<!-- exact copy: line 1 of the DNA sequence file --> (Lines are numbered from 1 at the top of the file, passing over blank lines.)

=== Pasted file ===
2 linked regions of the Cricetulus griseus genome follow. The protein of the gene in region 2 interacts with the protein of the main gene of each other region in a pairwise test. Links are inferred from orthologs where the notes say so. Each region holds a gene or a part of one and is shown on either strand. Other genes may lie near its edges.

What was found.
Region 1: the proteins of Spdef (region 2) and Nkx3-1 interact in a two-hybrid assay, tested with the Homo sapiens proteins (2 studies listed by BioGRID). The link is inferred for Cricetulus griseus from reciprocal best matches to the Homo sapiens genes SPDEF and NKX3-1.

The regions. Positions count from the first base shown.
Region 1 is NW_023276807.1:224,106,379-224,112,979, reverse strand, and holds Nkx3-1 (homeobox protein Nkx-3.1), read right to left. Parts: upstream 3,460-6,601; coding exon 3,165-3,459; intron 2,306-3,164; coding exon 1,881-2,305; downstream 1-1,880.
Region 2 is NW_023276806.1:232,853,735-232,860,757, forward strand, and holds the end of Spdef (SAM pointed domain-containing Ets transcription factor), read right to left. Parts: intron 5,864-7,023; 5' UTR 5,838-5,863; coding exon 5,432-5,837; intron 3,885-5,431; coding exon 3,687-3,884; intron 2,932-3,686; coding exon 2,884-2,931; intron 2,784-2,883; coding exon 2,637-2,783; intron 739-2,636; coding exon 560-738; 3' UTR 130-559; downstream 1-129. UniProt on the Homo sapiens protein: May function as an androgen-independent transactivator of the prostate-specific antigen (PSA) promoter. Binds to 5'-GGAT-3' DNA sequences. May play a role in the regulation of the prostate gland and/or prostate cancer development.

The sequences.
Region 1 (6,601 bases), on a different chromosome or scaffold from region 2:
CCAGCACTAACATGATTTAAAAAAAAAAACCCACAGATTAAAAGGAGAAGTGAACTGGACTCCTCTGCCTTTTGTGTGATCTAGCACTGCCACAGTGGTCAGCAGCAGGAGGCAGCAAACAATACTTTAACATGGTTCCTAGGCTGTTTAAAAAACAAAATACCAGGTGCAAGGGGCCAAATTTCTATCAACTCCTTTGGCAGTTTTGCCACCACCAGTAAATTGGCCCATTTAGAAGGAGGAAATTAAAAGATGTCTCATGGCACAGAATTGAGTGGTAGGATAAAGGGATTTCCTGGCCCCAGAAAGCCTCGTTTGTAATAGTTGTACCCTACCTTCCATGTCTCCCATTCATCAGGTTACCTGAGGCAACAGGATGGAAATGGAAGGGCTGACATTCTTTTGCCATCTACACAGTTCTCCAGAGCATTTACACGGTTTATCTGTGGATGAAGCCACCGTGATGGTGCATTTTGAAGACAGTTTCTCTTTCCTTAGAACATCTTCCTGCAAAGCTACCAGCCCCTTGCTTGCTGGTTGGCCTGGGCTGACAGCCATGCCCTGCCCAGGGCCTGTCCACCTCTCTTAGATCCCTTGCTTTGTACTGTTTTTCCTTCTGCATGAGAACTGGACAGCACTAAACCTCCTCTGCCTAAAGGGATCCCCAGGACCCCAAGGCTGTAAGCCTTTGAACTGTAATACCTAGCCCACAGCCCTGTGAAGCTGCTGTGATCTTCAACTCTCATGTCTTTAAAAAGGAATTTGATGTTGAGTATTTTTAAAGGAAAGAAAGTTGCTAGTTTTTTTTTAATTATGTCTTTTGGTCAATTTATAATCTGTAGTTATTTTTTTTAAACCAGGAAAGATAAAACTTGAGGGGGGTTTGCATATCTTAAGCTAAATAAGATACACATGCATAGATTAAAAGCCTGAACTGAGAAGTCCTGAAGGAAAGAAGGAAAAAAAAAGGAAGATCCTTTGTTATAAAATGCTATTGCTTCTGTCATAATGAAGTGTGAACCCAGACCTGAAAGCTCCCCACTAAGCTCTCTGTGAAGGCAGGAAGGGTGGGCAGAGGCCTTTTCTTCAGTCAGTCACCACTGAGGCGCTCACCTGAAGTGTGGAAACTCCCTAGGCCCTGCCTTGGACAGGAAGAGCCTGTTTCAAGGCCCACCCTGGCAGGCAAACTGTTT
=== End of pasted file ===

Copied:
2 linked regions of the Cricetulus griseus genome follow. The protein of the gene in region 2 interacts with the protein of the main gene of each other region in a pairwise test. Links are inferred from orthologs where the notes say so. Each region holds a gene or a part of one and is shown on either strand. Other genes may lie near its edges.